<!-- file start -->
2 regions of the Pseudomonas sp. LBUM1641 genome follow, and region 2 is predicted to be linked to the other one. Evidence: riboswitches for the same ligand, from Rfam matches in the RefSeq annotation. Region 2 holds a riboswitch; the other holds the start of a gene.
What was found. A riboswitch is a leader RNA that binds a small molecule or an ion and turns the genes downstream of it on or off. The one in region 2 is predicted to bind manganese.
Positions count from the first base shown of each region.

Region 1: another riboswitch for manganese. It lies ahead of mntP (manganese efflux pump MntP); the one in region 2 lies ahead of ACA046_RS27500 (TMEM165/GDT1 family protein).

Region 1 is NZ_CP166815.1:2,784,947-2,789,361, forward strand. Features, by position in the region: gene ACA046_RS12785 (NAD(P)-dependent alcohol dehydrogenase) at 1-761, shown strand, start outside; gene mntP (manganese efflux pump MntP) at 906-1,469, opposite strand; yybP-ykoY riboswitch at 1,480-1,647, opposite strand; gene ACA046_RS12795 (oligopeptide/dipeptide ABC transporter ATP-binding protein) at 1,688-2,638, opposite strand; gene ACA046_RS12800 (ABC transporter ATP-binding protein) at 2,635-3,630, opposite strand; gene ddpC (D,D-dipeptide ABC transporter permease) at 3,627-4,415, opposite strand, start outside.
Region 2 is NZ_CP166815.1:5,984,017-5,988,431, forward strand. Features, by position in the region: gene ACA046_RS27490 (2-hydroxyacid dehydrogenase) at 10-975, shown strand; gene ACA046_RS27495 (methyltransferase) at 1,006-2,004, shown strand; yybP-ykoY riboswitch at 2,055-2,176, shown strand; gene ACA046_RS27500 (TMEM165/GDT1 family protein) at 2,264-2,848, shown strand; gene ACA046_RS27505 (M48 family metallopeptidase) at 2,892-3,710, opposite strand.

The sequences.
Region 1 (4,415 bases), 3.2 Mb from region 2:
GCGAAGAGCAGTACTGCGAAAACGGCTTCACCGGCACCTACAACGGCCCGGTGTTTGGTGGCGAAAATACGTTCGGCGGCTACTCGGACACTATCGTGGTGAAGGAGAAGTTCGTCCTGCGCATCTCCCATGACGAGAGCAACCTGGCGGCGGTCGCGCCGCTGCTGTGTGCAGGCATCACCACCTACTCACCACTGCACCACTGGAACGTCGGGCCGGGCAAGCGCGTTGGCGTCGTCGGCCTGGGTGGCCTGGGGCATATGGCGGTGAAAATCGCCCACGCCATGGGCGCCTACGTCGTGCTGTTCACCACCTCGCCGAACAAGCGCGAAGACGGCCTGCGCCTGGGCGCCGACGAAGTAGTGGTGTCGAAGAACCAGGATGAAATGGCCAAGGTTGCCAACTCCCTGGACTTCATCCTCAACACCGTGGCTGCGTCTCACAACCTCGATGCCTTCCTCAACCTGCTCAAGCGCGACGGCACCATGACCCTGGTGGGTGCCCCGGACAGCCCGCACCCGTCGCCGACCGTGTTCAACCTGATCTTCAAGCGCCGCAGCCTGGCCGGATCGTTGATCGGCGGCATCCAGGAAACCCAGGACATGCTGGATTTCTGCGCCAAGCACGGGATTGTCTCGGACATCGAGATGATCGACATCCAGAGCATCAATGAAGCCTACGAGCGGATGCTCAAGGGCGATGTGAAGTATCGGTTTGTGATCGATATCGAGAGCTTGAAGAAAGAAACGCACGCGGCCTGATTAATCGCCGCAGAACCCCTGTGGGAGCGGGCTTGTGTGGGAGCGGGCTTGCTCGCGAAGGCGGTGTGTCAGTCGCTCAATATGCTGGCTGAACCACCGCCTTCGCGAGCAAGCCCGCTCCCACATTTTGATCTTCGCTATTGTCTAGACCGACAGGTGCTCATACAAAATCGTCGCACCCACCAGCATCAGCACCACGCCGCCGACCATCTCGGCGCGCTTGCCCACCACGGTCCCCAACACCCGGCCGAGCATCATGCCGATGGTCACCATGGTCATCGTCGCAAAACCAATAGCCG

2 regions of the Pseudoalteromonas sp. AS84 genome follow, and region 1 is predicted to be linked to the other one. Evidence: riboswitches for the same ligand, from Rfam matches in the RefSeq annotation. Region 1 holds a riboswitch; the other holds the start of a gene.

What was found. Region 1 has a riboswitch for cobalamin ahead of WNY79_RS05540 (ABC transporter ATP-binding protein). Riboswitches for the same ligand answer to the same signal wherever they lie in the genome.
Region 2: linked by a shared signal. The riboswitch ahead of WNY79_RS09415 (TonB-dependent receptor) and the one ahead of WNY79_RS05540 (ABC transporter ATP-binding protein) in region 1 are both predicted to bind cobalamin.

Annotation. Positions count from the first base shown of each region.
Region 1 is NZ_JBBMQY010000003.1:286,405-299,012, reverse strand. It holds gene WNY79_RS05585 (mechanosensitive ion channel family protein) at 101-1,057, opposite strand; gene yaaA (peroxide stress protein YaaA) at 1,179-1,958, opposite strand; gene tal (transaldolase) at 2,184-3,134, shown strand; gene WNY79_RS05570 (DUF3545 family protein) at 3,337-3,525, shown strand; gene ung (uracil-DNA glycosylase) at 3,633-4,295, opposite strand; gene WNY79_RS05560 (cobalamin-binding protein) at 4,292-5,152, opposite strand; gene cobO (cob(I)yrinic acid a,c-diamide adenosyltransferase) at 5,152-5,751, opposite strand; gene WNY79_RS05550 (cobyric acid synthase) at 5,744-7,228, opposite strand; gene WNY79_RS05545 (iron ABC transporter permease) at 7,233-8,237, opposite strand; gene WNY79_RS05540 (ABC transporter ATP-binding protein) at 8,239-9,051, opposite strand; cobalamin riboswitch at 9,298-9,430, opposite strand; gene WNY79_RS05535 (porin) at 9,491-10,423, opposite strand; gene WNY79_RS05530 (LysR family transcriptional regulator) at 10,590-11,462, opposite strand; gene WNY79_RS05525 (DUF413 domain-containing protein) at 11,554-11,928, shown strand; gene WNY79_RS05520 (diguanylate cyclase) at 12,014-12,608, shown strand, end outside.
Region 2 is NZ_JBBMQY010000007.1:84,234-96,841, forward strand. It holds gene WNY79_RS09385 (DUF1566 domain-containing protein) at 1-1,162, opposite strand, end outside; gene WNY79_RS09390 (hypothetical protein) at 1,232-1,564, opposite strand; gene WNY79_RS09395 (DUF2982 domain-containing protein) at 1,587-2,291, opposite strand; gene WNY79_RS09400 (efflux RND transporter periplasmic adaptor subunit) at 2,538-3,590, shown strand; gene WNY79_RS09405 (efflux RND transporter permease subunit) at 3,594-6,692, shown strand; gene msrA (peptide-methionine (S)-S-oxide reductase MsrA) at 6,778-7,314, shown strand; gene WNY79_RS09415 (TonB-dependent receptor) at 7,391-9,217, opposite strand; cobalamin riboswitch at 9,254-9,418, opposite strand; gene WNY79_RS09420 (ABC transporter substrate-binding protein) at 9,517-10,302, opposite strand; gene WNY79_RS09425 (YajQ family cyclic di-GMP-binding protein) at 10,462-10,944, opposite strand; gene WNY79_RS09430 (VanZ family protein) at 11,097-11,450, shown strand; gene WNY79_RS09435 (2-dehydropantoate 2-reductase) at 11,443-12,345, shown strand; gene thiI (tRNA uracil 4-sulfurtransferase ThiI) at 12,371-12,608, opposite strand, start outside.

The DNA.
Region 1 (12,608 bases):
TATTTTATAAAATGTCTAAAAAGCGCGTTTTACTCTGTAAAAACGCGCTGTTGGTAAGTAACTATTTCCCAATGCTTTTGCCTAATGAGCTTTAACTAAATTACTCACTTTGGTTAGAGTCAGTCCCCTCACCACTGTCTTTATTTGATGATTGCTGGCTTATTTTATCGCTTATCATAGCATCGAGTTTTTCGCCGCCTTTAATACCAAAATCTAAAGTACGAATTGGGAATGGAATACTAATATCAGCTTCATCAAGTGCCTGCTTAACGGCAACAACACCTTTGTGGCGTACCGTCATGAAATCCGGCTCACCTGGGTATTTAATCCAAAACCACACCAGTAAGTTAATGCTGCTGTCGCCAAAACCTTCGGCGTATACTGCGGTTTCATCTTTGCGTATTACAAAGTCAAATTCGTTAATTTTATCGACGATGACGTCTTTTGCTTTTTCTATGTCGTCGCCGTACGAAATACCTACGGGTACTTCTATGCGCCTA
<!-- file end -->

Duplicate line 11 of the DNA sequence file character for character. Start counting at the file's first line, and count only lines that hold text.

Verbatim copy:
What was found. Region 1 has a riboswitch for cobalamin ahead of WNY79_RS05540 (ABC transporter ATP-binding protein). Riboswitches for the same ligand answer to the same signal wherever they lie in the genome.